13:55 PM, 30th June 2022, About 2 years ago 29
My personal view is that an interest only mortgage is far better than a capital repayment mortgage, here’s why …
Back in 1971 my parents borrowed three times their joint income to buy a house that cost them £3,000. Yes you read that right, THREE THOUSAND POUNDS, and that bought them a three-bed house in South Staffordshire.
They put down a 10% deposit and took on a mortgage for the balance of £2,700. It was a real stretch for them because mortgage interest rate were five times higher than they are now.
Their bank manager persuaded them with financial logic they they would be far better off having a 15 year repayment mortgage, so that’s what they did, despite crippling their household cashflow. It was a Bank Manager’s financial logic, NOT the financial logic of an entrepreneur.
Now let’s fast forward to 2022, the house is now worth £300,000. If they had taken an interest only mortgage of £2,700 their monthly repayments today, assuming say a 2% interest rate, would be just £4.50 a month.
Was it really worth crippling their cashflow all those years ago, forsaking holidays and “making do”?
What if they had taken interest only mortgages and remortgaged their property, say every 10 years, and used the funds as deposits to buy more properties to rent out? Might they be multi-millionaires by now? I think they might well have been,
However, life never really turns out exactly as you planned does it? The reality was that after 10 years my parents took on a second mortgage to pay for double glazing, a new front door and to build a garage. A few years after that they sold their property and purchased a much bigger and more expensive one, again with a much bigger mortgage. They were always on the verge of being broke as a result of the advice their bank manager had given to them.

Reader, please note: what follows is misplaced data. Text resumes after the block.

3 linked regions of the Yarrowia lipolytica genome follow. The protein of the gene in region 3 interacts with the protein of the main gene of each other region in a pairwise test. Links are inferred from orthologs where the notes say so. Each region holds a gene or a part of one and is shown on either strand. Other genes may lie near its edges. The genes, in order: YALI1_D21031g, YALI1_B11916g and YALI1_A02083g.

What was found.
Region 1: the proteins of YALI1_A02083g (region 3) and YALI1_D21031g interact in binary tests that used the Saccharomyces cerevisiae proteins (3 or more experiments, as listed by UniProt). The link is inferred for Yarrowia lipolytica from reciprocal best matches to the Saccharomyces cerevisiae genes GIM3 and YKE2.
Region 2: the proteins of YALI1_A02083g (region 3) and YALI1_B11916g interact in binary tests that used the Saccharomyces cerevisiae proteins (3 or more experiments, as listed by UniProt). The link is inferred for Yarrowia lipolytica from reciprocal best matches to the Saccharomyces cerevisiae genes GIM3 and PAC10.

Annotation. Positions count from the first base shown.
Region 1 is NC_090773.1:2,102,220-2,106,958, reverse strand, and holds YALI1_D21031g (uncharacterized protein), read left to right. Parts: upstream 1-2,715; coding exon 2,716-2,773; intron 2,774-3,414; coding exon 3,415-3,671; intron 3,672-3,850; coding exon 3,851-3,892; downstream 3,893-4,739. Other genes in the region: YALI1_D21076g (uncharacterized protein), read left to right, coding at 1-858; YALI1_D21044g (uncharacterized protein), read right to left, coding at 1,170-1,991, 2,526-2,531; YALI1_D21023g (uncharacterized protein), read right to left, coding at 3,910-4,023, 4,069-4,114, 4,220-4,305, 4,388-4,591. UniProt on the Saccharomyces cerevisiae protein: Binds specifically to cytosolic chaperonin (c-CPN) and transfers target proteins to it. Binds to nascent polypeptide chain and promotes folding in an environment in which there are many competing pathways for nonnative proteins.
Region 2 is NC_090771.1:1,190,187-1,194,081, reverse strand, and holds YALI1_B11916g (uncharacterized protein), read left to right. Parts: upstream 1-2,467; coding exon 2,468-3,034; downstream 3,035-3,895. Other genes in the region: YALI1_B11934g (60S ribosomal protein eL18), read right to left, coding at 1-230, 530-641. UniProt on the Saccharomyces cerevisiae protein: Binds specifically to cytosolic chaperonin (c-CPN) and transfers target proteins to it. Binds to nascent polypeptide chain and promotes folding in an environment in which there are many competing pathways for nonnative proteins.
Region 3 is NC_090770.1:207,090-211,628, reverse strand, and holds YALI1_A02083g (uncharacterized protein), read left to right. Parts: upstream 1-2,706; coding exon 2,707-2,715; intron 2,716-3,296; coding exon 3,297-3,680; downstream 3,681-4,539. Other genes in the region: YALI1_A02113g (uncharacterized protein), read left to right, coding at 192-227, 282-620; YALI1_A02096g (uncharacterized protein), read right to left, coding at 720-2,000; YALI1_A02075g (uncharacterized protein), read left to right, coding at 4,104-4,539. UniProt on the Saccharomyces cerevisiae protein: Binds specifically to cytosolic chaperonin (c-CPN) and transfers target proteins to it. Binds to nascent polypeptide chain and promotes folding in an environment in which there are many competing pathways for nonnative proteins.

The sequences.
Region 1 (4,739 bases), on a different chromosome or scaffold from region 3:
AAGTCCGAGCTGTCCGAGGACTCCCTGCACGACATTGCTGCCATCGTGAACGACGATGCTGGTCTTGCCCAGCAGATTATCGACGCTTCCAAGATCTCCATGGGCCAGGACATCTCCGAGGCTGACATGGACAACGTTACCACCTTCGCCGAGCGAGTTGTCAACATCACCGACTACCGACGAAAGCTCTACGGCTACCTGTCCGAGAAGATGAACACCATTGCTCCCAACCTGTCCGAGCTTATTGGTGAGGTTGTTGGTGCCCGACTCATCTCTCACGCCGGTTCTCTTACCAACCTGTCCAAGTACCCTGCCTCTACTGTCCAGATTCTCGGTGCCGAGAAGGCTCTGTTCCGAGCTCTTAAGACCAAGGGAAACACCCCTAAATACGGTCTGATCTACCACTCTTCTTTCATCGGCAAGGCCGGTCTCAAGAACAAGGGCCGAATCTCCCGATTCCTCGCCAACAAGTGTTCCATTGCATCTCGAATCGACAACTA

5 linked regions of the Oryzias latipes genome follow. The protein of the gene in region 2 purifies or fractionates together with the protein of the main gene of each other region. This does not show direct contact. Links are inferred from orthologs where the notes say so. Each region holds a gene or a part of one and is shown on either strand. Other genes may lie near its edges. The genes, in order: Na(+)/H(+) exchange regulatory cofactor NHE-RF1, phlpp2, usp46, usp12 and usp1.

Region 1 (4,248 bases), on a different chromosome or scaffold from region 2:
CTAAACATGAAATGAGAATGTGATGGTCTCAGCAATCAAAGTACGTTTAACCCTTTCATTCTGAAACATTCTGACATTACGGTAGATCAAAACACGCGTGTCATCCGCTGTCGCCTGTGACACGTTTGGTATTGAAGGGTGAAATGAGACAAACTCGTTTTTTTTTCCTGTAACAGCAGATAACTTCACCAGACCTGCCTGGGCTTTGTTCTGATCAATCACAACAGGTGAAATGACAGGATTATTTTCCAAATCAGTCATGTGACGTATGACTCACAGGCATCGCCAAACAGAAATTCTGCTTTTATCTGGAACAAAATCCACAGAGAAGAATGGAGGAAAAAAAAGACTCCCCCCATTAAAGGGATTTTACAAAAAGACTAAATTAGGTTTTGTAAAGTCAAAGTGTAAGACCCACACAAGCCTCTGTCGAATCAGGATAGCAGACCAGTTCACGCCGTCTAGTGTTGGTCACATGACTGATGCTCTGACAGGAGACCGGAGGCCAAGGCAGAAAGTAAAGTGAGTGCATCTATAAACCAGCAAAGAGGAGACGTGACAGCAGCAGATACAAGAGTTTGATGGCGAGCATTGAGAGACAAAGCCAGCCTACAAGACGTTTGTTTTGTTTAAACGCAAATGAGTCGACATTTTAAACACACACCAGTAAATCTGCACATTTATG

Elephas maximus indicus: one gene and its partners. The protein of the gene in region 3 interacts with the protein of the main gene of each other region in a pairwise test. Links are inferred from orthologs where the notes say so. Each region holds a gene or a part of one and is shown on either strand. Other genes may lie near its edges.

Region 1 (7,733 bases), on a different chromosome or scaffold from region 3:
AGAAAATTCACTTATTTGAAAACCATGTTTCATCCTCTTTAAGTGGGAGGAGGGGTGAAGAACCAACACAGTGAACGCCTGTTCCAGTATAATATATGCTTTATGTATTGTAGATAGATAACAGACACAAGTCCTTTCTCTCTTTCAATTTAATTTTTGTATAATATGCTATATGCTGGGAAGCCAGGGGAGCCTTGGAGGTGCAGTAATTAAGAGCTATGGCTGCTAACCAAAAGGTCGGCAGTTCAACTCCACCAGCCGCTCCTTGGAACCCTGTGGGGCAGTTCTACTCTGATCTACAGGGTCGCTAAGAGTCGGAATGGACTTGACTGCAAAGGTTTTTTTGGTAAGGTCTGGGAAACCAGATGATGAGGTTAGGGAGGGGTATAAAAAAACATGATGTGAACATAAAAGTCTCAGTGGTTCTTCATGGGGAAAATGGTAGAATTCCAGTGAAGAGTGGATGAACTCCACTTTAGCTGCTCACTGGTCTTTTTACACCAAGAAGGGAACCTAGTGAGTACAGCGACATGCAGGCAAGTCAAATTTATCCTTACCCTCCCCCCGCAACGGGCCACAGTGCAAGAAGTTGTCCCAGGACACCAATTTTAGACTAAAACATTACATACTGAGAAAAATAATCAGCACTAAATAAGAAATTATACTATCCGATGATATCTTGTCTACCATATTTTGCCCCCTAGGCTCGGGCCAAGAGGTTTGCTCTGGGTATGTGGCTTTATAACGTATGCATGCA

On the other hand, my brother and I did things very differently. We always took interest only mortgages and refinanced as much equity out of the properties as we could, to serve as deposits to buy more properties. However, we didn’t take big risks (in our opinion) because we also hoarded the cash we would have been paying if we have taken 15 year repayment mortgages. Our thought process was very simple; if we needed cash we had repaid on our mortgages we would be at the mercy of the banks to lend it to us. However, if we had the cash we were in control of our own destiny.
This strategy worked out well for us both, because life always throws you a ‘curve ball’ every so often. Sometime interest rates went up, tenants stopped paying rent, properties were vacant and producing no rent, unexpected maintenance issues occurred and a few properties got trashed. It didn’t hurt us too much though, because we had cash in the bank to deal with these scenarios.
Also consider that as property values fall it gets harder to borrow. When dealing with a crisis position, e.g. a desperate need for cash or unaffordable mortgage payments, would you prefer to have a slightly smaller mortgage or extra cash in the bank?
Why repay low interest rate debt and then borrow back at higher margins when you need cash? Property Investment involves positive cashflow and management of liquidity. In my opinion, there is no sensible argument for making capital repayments on the mortgage, especially if you are still expanding your portfolio or may need to access funding for other purposes.
My Property Investment Strategy